Talking to my parents at dinner last night was difficult. I was really too drained to really put up with so much small talk and there was a bit of friction with my father over my inability to deal with small talk and his preference for it. I was agitated and anxious last night, then slept a lot. I could have got up in time for shul (synagogue) this morning, but was too tired, so went back to sleep, which I guess is an improvement from being too socially anxious to go (maybe). I had lunch by myself as my parents were at friends, late because I overslept and cold because the hot plate (the only way we can heat up food on Shabbat (the Sabbath)) was on a timeswitch and had turned off because I was eating so late. I dozed off after lunch too, so now I’m awake.
I can’t remember all my anxious thoughts last night, but I think they basically boiled down to: I used to worry I would never get over the depression and I would never get married, while I now worry that I will never even learn to manage the depression; never learn to manage my autism; never build a career; never even have a job I can cope with; never be able to support myself independently of my parents; never do an acceptable amount of daily davening and Torah study (prayer and religious study); never be accepted in my religious community; and, because of all of the above, I would never get married. I don’t know where to start working on eight major, interconnected worries. There is also a worry that that the cumulative effect of all of this would be that I stop being religious, but that seems somewhat less likely than the other worries. I guess getting an autism diagnosis is the first step, but that depends on the vagaries of the NHS waiting list and whether I can convince the psychiatrist this time that I really am autistic.
I wonder how much I want to get married. Consciously I want it a lot, but I wonder if I’m unconsciously afraid of rejection/effort/loss of freedom/something else and self-sabotaging, hence avoiding ways of dating (dating sites, professional shadchanim (matchmakers), my parents’ efforts to set me up with their friends’ children). I tell myself no one could love me at the moment while I’m depressed and about to be unemployed, but maybe I should be more active in seeking dates and see what the women think. Put like that, it sounds almost rational, but I think it’s disingenuous to present myself as ready to date when I’m a psychological and financial mess. But maybe that’s just an excuse. Maybe I can’t cope with the idea of dating.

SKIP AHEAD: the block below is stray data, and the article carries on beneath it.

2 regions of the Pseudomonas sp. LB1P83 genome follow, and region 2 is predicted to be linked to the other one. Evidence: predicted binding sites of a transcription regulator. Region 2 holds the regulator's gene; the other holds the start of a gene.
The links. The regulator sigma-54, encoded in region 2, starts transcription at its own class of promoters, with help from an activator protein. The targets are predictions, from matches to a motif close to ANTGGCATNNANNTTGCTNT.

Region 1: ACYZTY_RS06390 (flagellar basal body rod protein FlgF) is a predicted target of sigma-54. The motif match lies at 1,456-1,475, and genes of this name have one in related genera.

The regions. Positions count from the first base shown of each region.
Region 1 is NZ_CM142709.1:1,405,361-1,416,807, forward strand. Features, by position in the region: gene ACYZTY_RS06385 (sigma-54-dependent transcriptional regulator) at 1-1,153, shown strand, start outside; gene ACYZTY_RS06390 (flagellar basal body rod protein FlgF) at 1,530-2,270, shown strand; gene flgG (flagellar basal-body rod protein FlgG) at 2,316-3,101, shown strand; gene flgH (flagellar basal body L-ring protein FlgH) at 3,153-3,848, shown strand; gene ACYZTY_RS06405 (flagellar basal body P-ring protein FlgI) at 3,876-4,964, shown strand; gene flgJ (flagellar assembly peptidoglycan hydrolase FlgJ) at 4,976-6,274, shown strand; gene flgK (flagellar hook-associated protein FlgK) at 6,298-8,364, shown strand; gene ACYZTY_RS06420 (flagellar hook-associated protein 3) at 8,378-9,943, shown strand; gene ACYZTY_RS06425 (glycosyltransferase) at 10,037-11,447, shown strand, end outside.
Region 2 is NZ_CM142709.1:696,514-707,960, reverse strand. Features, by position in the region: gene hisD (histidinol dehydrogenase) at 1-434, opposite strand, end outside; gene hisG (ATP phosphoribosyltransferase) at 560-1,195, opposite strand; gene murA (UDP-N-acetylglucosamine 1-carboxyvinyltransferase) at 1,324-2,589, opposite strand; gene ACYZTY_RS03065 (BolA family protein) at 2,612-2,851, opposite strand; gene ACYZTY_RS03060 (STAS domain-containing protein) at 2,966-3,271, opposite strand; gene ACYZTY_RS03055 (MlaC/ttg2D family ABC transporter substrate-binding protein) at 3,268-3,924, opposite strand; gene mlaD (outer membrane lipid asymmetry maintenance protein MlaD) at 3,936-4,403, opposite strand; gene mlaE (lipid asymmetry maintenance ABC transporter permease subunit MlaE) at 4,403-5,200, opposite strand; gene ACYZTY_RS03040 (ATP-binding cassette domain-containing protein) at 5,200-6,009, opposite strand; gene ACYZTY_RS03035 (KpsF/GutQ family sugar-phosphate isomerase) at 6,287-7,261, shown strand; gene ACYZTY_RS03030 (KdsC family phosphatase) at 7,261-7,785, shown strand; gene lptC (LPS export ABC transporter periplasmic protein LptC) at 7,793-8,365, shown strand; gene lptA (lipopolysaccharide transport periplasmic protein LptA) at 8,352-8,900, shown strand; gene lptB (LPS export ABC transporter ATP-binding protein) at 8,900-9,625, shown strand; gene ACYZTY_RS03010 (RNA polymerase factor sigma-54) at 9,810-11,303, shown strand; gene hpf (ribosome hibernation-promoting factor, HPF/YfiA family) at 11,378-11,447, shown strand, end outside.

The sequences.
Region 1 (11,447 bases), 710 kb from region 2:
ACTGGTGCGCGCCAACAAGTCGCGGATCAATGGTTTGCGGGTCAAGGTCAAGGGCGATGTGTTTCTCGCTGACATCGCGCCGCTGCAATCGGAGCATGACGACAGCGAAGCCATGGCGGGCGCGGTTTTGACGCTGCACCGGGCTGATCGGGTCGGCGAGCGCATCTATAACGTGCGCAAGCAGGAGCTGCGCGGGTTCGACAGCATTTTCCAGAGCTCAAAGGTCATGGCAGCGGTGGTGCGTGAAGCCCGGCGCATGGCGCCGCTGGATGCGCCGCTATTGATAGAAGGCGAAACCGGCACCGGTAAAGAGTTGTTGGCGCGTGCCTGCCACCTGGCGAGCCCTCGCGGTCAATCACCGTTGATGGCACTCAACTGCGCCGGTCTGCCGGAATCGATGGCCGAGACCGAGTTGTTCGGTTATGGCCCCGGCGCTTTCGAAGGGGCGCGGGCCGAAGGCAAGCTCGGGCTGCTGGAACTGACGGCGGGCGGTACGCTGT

I guess it applies to non-romantic social contact too. I want to connect, but I don’t know how (autism) and I’m scared of rejection (social anxiety). I don’t know how to live with loneliness and isolation, but I don’t know how to move on from it.
I guess this is where psychodynamic therapy comes in ahead of CBT. CBT assumes we just need to clarify our thoughts so we can think the right things, whereas psychodynamic therapy deals with internal conflicts where we are actually torn about what the ‘right’ thing to think is. So maybe it’s good that I might be able to see my psychodynamic therapist at the end of April, whereas my wait for CBT is indefinite.
I wasn’t tired this evening, unsurprisingly, so I spent some time tidying my desk drawers (although avoiding the bottom one, which has various Jewish papers in, which should really be buried at some point). This is what the title of this post is referring to (not the government’s Brexit strategy). There were various papers from the job I had last year, the one that I really messed up, as well as a lot about pensions, which is something else that worries me (I don’t have one, and I know I should, but I don’t earn enough money. I worry what will happen to me). I found something from CILIP (the Chartered Institute of Library and Information Professionals), which I belong to largely in order to try to convince myself I’m a professional with a career and not a child trapped in an adult’s body/life.
I used to think of myself as an organised person, but along with my ability to plan (Dad: “You’re a terrible planner!”), I fear that this is more apparent than real i.e. I was organised when I didn’t have a busy enough life to produce much to organise. My “organising” tends to involve shoving bits of paper from my desk in to drawers, and then periodically I clear the drawers by shoving the paper in ring binders. Tidying ring binders happens very rarely, every few years, and tends to involve throwing a lot of stuff away. I suppose tidying drawers happens every few months, but I keep the top of my desk tidy most of the time, which creates the illusion of organisation, albeit that a pile of ring binders and papers mostly related to my writing projects has taken up residence on one side, which I tolerate on the grounds that they are at least meaningful projects that might bring in income one day and are more likely to be worked on if in view.
I also found a psychiatrist’s letter announcing that I was free of another episode of depression, which is vaguely depressing. It shows I do come out of these episodes, but the time out of depression lasts a couple of months, whereas the episodes of depression themselves last a couple of years and I never have enough time in between to really build up my life.